The story detailed the search for the murderers of seventy-two-year-old farmer and Civil War veteran "Captain" Jesse Baldwin. On the morning of July 8, the dying planter's beaten and bloody body had been discovered lying under the branches of a peach tree located just steps from his back porch. Employee and former slave Handy McKenzie discovered Baldwin and immediately ran to Wilcox, the nearest community, for assistance. But by the time help arrived at the plantation, it was too late. The captain was dead. His skull was crushed, and his face was pocked with deep cuts.
A ragged shoe print found at the crime scene convinced local law officials that the killers were black. Within hours of the discovery, packs of armed white men began searching the homes of local African Americans. "The most brutal murder in all the history of Conecuh County! Someone would have to pay. That this was in the minds of the posses was evident. Grimly they pushed the manhunt," according to an account of the murder in the October 1938 issue of Real Detective magazine.
"The most brutal murder in all the history of Conecuh County! Someone would have to pay. That this was in the minds of the posses was evident. Grimly they pushed the manhunt."
One local black resident, Charlie Manuel, denied any knowledge of the crime when confronted by one of the unofficial posses. They placed a noose around his neck, and dragged Manuel to a tree. The rope was thrown over a limb. As Manuel begged for mercy, members of the lynch mob pulled the rope and tightened the noose around his neck. Finally, after a few minutes, they released the rope. Manuel survived.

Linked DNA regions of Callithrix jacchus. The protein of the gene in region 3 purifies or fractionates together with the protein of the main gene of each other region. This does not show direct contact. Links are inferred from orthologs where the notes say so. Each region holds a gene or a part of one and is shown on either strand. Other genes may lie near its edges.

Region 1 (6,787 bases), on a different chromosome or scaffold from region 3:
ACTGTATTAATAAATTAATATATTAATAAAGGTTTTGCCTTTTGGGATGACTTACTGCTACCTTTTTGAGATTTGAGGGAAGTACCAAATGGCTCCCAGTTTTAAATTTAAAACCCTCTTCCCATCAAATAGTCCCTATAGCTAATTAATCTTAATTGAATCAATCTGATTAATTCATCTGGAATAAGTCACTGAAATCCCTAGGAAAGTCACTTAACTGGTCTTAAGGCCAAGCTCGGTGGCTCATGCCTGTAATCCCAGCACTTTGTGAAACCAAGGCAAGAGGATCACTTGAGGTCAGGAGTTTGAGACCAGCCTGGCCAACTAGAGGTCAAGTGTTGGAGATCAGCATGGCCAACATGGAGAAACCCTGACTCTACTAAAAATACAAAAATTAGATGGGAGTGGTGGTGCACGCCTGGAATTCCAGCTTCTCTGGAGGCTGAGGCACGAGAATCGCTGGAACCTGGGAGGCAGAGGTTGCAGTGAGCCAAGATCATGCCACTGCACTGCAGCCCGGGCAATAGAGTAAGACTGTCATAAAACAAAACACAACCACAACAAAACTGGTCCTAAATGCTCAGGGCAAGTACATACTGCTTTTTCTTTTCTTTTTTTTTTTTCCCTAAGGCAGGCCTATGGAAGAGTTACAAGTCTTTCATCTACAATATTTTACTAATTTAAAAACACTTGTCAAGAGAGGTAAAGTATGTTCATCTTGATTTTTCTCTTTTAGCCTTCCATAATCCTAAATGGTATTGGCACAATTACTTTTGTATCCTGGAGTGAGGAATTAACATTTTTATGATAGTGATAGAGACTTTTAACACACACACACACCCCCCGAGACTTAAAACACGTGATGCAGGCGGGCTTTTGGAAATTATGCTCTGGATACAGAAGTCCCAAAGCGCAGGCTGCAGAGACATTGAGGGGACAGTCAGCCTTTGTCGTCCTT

Remus White was not so lucky. Rumors had reached a posse led by deputy Huey Nail that White was harboring one of Baldwin's murderers. When the deputy approached White, the latter refused to cooperate, according to Nall. The deputy pulled his pistol and shot the unarmed man. The cause of death was listed as "Resisting arrest."
Within a few days of Baldwin's death, Albert Johnson, age eighteen, was arrested for the murder. An African American neighbor of the victim, Johnson was caught after attempting to sell Baldwin's stolen shotgun for $3.50. Johnson was found guilty and given a life sentence. He was sent to Kilby Prison to serve his time. Even though it was widely accepted that Johnson did not act alone in the crime, he never named any accomplices. That aspect of the case stayed cold for more than twenty years.
In the spring of 1929, Johnson managed to escape from Kilby. He eluded capture for nearly five years, but was discovered living in Buffalo, New York, in October 1933. Conecuh law officials seized the opportunity of his recapture to push Johnson for the names of his cohorts. He refused and again, the case went cold.
But a few years later, the murder of Baldwin would crack wide open, and four men convicted of participating in the crime would join Johnson in prison.
Three of the suspects, including Charlie's brother Litt, confessed, and were given life sentences. But Charlie never wavered in his proclamation of innocence. Despite his protestations and the lack of any forensic or circumstantial evidence, he was found guilty and sentenced to life in prison.
This feature was previously published in Issue 88, Spring 2008.
About the Author
Pamela Jones is a freelance writer and researcher based in Birmingham. Her particular areas of interest in Alabama history are true crime and the state between the two world wars. She is a history instructor at a Birmingham college and writes corporate histories.